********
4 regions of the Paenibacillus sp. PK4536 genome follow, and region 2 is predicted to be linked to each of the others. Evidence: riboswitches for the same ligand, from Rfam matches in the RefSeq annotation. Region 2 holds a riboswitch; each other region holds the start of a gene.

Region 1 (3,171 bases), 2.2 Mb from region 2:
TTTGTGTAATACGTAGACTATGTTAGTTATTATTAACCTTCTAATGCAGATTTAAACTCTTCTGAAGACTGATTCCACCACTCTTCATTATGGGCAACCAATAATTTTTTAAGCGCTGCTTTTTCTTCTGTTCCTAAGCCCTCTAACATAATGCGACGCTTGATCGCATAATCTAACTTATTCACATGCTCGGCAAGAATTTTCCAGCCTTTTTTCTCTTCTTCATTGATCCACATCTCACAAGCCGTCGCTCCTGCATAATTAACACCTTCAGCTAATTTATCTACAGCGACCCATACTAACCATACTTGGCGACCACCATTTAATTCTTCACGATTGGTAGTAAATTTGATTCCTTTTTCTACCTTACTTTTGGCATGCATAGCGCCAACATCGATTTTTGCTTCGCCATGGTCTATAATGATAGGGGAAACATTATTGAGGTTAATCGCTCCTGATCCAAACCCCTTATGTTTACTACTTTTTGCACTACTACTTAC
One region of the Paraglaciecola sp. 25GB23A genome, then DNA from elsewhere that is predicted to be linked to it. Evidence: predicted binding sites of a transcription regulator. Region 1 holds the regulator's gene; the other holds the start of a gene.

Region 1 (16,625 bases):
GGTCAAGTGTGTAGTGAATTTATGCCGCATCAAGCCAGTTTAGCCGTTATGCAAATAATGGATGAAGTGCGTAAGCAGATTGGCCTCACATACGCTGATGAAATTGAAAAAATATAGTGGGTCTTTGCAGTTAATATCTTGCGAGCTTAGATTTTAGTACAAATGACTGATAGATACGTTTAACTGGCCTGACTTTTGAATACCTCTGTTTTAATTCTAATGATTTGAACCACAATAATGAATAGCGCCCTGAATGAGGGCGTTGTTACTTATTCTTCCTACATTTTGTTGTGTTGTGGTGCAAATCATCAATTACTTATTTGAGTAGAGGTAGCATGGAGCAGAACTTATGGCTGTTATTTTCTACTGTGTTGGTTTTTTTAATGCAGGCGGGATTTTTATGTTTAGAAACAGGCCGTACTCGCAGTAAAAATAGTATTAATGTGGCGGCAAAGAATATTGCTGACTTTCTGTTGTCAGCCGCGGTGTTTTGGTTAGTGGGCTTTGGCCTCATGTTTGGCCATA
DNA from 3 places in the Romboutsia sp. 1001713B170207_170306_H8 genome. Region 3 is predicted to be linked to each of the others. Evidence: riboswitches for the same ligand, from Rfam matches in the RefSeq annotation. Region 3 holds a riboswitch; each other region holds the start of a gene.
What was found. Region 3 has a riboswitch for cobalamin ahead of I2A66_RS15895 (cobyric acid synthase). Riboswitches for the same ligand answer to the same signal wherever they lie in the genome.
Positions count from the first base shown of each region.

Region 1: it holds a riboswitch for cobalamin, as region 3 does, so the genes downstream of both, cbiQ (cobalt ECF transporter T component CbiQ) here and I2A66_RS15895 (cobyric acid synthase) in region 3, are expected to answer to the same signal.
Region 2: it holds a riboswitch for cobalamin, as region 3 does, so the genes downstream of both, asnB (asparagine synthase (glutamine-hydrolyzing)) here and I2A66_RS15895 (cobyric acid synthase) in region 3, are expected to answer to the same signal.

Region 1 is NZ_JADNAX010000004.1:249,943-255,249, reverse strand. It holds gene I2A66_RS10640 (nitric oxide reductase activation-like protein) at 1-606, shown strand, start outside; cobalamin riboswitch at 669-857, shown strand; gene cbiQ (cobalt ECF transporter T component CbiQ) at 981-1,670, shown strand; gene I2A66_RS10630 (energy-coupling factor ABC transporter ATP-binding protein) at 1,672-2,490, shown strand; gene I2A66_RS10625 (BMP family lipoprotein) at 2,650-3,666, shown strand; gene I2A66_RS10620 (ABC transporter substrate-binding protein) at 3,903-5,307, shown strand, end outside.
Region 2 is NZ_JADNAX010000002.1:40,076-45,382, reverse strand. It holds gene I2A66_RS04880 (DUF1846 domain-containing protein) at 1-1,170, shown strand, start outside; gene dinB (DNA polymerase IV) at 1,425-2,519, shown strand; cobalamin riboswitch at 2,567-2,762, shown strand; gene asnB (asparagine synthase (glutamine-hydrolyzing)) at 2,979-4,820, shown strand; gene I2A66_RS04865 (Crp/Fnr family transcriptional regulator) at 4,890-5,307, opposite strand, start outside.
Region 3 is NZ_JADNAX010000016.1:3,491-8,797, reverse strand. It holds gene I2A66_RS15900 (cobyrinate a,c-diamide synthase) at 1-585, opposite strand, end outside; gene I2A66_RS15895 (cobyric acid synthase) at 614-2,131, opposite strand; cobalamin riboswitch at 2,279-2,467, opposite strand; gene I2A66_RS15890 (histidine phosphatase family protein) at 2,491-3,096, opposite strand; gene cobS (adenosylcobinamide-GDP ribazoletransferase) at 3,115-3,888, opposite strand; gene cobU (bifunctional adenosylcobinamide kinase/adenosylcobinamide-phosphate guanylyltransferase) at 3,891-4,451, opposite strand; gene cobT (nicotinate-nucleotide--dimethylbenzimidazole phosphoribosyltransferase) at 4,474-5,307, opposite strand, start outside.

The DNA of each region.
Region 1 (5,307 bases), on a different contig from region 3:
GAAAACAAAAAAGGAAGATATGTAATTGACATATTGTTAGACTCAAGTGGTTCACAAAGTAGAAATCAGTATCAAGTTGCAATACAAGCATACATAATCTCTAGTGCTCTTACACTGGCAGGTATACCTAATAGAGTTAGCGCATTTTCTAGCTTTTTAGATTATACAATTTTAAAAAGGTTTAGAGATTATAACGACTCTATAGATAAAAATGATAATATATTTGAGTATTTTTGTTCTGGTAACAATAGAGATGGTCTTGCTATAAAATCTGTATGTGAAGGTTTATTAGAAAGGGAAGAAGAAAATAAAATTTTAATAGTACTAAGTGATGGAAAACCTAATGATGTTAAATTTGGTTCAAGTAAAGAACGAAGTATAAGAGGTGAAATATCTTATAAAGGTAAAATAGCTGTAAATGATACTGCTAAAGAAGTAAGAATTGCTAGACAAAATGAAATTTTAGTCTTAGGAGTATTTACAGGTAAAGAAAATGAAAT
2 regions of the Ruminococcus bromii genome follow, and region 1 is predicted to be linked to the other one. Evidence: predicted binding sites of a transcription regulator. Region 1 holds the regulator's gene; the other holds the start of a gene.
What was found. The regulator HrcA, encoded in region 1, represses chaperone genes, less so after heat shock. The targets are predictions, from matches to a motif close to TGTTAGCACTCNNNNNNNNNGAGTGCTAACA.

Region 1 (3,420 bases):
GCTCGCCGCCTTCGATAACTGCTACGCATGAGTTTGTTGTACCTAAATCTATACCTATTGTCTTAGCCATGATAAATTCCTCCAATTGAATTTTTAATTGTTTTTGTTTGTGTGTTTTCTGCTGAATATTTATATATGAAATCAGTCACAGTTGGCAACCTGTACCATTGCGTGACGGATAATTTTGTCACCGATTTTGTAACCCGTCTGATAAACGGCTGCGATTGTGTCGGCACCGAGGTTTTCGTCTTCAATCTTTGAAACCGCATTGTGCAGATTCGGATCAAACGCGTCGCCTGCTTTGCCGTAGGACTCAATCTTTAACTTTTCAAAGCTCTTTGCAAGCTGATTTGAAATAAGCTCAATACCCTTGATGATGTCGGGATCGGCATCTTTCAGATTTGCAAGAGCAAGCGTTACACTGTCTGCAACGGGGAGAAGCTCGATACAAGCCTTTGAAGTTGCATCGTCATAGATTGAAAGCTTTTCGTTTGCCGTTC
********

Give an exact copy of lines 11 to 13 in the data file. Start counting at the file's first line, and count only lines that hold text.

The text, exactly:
Region 2: it holds a riboswitch for cobalamin, as region 3 does, so the genes downstream of both, asnB (asparagine synthase (glutamine-hydrolyzing)) here and I2A66_RS15895 (cobyric acid synthase) in region 3, are expected to answer to the same signal.

Region 1 is NZ_JADNAX010000004.1:249,943-255,249, reverse strand. It holds gene I2A66_RS10640 (nitric oxide reductase activation-like protein) at 1-606, shown strand, start outside; cobalamin riboswitch at 669-857, shown strand; gene cbiQ (cobalt ECF transporter T component CbiQ) at 981-1,670, shown strand; gene I2A66_RS10630 (energy-coupling factor ABC transporter ATP-binding protein) at 1,672-2,490, shown strand; gene I2A66_RS10625 (BMP family lipoprotein) at 2,650-3,666, shown strand; gene I2A66_RS10620 (ABC transporter substrate-binding protein) at 3,903-5,307, shown strand, end outside.
Region 2 is NZ_JADNAX010000002.1:40,076-45,382, reverse strand. It holds gene I2A66_RS04880 (DUF1846 domain-containing protein) at 1-1,170, shown strand, start outside; gene dinB (DNA polymerase IV) at 1,425-2,519, shown strand; cobalamin riboswitch at 2,567-2,762, shown strand; gene asnB (asparagine synthase (glutamine-hydrolyzing)) at 2,979-4,820, shown strand; gene I2A66_RS04865 (Crp/Fnr family transcriptional regulator) at 4,890-5,307, opposite strand, start outside.